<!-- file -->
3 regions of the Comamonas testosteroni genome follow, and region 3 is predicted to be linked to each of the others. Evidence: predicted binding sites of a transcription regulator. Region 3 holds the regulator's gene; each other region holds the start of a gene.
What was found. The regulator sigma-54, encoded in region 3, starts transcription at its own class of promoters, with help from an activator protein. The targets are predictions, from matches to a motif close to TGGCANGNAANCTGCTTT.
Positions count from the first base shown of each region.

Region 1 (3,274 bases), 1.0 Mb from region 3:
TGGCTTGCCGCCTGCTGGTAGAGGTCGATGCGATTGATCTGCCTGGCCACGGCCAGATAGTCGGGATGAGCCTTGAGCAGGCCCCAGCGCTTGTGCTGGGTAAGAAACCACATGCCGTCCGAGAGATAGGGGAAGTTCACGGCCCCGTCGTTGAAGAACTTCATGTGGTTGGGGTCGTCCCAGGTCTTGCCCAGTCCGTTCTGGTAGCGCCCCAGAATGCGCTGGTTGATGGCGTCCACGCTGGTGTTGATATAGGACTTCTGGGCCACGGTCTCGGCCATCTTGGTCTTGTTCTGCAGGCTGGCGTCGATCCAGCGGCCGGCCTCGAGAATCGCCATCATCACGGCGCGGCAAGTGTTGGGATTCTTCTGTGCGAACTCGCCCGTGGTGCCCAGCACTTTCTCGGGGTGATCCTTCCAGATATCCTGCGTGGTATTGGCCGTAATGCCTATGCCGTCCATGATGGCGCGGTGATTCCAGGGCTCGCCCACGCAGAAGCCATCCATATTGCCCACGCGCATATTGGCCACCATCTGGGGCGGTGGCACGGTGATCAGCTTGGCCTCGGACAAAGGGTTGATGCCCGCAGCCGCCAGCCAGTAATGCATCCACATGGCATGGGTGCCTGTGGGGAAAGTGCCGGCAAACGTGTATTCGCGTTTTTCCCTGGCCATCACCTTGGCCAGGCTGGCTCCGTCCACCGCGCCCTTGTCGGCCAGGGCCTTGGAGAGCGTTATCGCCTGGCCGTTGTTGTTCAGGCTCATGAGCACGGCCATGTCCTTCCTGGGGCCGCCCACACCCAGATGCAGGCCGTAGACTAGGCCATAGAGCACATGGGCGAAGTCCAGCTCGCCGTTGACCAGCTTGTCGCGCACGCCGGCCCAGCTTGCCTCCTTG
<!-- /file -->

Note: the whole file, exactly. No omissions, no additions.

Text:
3 regions of the Comamonas testosteroni genome follow, and region 3 is predicted to be linked to each of the others. Evidence: predicted binding sites of a transcription regulator. Region 3 holds the regulator's gene; each other region holds the start of a gene.
What was found. The regulator sigma-54, encoded in region 3, starts transcription at its own class of promoters, with help from an activator protein. The targets are predictions, from matches to a motif close to TGGCANGNAANCTGCTTT.
Positions count from the first base shown of each region.

Region 1 (3,274 bases), 1.0 Mb from region 3:
TGGCTTGCCGCCTGCTGGTAGAGGTCGATGCGATTGATCTGCCTGGCCACGGCCAGATAGTCGGGATGAGCCTTGAGCAGGCCCCAGCGCTTGTGCTGGGTAAGAAACCACATGCCGTCCGAGAGATAGGGGAAGTTCACGGCCCCGTCGTTGAAGAACTTCATGTGGTTGGGGTCGTCCCAGGTCTTGCCCAGTCCGTTCTGGTAGCGCCCCAGAATGCGCTGGTTGATGGCGTCCACGCTGGTGTTGATATAGGACTTCTGGGCCACGGTCTCGGCCATCTTGGTCTTGTTCTGCAGGCTGGCGTCGATCCAGCGGCCGGCCTCGAGAATCGCCATCATCACGGCGCGGCAAGTGTTGGGATTCTTCTGTGCGAACTCGCCCGTGGTGCCCAGCACTTTCTCGGGGTGATCCTTCCAGATATCCTGCGTGGTATTGGCCGTAATGCCTATGCCGTCCATGATGGCGCGGTGATTCCAGGGCTCGCCCACGCAGAAGCCATCCATATTGCCCACGCGCATATTGGCCACCATCTGGGGCGGTGGCACGGTGATCAGCTTGGCCTCGGACAAAGGGTTGATGCCCGCAGCCGCCAGCCAGTAATGCATCCACATGGCATGGGTGCCTGTGGGGAAAGTGCCGGCAAACGTGTATTCGCGTTTTTCCCTGGCCATCACCTTGGCCAGGCTGGCTCCGTCCACCGCGCCCTTGTCGGCCAGGGCCTTGGAGAGCGTTATCGCCTGGCCGTTGTTGTTCAGGCTCATGAGCACGGCCATGTCCTTCCTGGGGCCGCCCACACCCAGATGCAGGCCGTAGACTAGGCCATAGAGCACATGGGCGAAGTCCAGCTCGCCGTTGACCAGCTTGTCGCGCACGCCGGCCCAGCTTGCCTCCTTG